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  1. #1
    phpLD Fanatic bronze trophy dvduval's Avatar
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    Dealing with Customers with Unclear Plans

    While I've gotten better at it over the years, one problem that comes up every so often is when I have a customer that is not very good at describing what they want. Here are a few problems that arise in these situations:
    1. It is more time consuming in the planning stage
    2. It is more difficult to give a price quote
    3. It is more time consuming in the work feedback stage

    The best solution I have come up with is to charge customers by the hour, and let them know that even consultation time requires payment.

    Any strategies you have employed that helped you?

  2. #2
    Serial Entrepreneur
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    I think you already have the right idea: bill them hourly to help them figure out and plan for all the technology they need to run their business better. Create a spec document that will help them describe and clarify that plan as part of this phase. Once the document is complete and they sign off on it, bid the parts they want to do first.
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  3. #3
    SitePoint Enthusiast
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    well it depends on your business strategy... in general, the proposals provided are free... but the fact that you have to spend a lot more time in the planning stage means that the proposal is costing you more money - so you may want to charge an hourly 'consulting fee'.

    But after you have the plan done, it shouldnt affect your quote. Tell the client your milestones, and put in your contract what the timeframes for feedback are. Once the timeframe expires, no feedback for that milestone can be accepted - this means you can keep the project deadline.

    Of course the more you love your client, the more you will make exceptions to these 'time frames'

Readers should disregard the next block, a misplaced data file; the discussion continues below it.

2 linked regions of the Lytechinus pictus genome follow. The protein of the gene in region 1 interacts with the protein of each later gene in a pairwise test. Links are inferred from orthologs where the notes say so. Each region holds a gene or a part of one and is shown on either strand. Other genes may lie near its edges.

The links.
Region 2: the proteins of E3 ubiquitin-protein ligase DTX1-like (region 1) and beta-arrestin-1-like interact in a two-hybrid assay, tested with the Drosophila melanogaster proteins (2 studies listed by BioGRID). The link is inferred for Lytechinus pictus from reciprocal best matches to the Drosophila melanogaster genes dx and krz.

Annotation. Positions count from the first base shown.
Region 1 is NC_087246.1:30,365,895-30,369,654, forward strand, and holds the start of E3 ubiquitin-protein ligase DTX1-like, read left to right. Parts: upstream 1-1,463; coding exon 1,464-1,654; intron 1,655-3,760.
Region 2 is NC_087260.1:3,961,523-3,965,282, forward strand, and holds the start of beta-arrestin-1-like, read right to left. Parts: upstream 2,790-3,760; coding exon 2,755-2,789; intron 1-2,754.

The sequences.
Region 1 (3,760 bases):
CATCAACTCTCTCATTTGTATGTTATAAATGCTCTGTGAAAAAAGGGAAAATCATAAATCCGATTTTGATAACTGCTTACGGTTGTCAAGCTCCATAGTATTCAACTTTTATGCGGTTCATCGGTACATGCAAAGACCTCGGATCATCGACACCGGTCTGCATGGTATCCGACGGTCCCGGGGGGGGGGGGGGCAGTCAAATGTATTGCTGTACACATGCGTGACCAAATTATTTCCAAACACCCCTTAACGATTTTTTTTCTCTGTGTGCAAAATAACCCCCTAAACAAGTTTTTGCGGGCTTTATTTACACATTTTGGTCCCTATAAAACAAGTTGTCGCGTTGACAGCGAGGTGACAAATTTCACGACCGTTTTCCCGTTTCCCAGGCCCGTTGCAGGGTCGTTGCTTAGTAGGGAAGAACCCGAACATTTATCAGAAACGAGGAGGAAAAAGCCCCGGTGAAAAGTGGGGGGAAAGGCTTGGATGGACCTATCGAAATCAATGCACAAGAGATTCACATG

4. #4
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    Charge for value added services, like developing a marketing plan, unique selling proposition, copywriting.

    The real problem is what I call context failure. It's called a best practice to separate style, content, structure. Trouble is when separation of everything from everything results in a site without a purpose (the excuse of having a site to have a site is not a purpose).

    ...To make money: Excuse
    ...Because building a site with [insert gimmick] looks good on the resume: Excuse
    ...Our customers expect a web presence: Excuse

    Charge for each service, at a premium. This either tends to get added billable or client clarity in a hurry.

    User focus and being the expert help a lot. Designers set themselves up for frustration by being expert in little more than their own opinion. Cite a case history or two and conducting some user testing disabuses the client of the notion every opinion has equal weight.

    With few exceptions you are not designing a web site for the client. You design for the client's customers. The further you stray from evidence based website design, the more you step into quicksand.

    Finally, if you site design doesn't filter out the undecided and/or provide clarity for the unfocused ....your design is wrong. Frankly, turning suspects and prospects into well qualified, profiled clients is one of the things web sites should do, could do, and are not doing very well.

    How many web designers are PhotoShop, Dreamweaver, Flash operators when they should be usability, interaction design, visual merchandising experts?

  5. #5
    Life is short. Be happy today! silver trophybronze trophy Sagewing's Avatar
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    Your initial post has some good thinking in it. The later posts seem a but adversarial to me.